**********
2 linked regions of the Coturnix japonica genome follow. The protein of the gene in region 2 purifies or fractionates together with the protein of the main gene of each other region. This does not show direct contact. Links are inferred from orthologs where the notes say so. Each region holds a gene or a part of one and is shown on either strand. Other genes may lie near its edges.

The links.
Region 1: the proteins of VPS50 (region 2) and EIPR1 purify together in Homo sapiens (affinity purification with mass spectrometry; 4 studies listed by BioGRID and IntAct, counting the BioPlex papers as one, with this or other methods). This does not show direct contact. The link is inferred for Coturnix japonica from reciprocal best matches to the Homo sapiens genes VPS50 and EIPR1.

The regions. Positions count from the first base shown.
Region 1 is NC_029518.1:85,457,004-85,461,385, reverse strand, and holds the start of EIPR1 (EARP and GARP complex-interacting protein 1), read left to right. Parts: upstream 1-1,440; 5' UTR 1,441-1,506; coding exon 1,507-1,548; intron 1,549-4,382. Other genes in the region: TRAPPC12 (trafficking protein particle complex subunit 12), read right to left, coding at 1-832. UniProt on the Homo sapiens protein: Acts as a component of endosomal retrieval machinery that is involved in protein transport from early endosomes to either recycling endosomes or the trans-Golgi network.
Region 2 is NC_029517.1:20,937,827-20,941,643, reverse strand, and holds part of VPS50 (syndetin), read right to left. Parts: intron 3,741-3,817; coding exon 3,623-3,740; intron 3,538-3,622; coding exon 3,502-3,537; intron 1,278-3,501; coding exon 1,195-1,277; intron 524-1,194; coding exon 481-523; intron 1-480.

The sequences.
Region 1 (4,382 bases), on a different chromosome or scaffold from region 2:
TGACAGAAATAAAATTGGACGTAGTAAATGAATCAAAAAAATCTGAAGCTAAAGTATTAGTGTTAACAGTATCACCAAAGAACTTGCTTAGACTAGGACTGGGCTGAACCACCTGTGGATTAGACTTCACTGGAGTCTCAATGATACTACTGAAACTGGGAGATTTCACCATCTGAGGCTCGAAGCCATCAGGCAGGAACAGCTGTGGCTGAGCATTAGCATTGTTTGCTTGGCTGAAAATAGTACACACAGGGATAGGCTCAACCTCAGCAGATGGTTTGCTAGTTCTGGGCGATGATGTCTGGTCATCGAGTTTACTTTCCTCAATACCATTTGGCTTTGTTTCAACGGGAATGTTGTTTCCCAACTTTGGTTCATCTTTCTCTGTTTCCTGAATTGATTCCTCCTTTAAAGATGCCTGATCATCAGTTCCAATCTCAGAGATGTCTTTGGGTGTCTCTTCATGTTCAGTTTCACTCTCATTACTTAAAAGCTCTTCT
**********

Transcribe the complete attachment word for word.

2 linked regions of the Coturnix japonica genome follow. The protein of the gene in region 2 purifies or fractionates together with the protein of the main gene of each other region. This does not show direct contact. Links are inferred from orthologs where the notes say so. Each region holds a gene or a part of one and is shown on either strand. Other genes may lie near its edges.

The links.
Region 1: the proteins of VPS50 (region 2) and EIPR1 purify together in Homo sapiens (affinity purification with mass spectrometry; 4 studies listed by BioGRID and IntAct, counting the BioPlex papers as one, with this or other methods). This does not show direct contact. The link is inferred for Coturnix japonica from reciprocal best matches to the Homo sapiens genes VPS50 and EIPR1.

The regions. Positions count from the first base shown.
Region 1 is NC_029518.1:85,457,004-85,461,385, reverse strand, and holds the start of EIPR1 (EARP and GARP complex-interacting protein 1), read left to right. Parts: upstream 1-1,440; 5' UTR 1,441-1,506; coding exon 1,507-1,548; intron 1,549-4,382. Other genes in the region: TRAPPC12 (trafficking protein particle complex subunit 12), read right to left, coding at 1-832. UniProt on the Homo sapiens protein: Acts as a component of endosomal retrieval machinery that is involved in protein transport from early endosomes to either recycling endosomes or the trans-Golgi network.
Region 2 is NC_029517.1:20,937,827-20,941,643, reverse strand, and holds part of VPS50 (syndetin), read right to left. Parts: intron 3,741-3,817; coding exon 3,623-3,740; intron 3,538-3,622; coding exon 3,502-3,537; intron 1,278-3,501; coding exon 1,195-1,277; intron 524-1,194; coding exon 481-523; intron 1-480.

The sequences.
Region 1 (4,382 bases), on a different chromosome or scaffold from region 2:
TGACAGAAATAAAATTGGACGTAGTAAATGAATCAAAAAAATCTGAAGCTAAAGTATTAGTGTTAACAGTATCACCAAAGAACTTGCTTAGACTAGGACTGGGCTGAACCACCTGTGGATTAGACTTCACTGGAGTCTCAATGATACTACTGAAACTGGGAGATTTCACCATCTGAGGCTCGAAGCCATCAGGCAGGAACAGCTGTGGCTGAGCATTAGCATTGTTTGCTTGGCTGAAAATAGTACACACAGGGATAGGCTCAACCTCAGCAGATGGTTTGCTAGTTCTGGGCGATGATGTCTGGTCATCGAGTTTACTTTCCTCAATACCATTTGGCTTTGTTTCAACGGGAATGTTGTTTCCCAACTTTGGTTCATCTTTCTCTGTTTCCTGAATTGATTCCTCCTTTAAAGATGCCTGATCATCAGTTCCAATCTCAGAGATGTCTTTGGGTGTCTCTTCATGTTCAGTTTCACTCTCATTACTTAAAAGCTCTTCT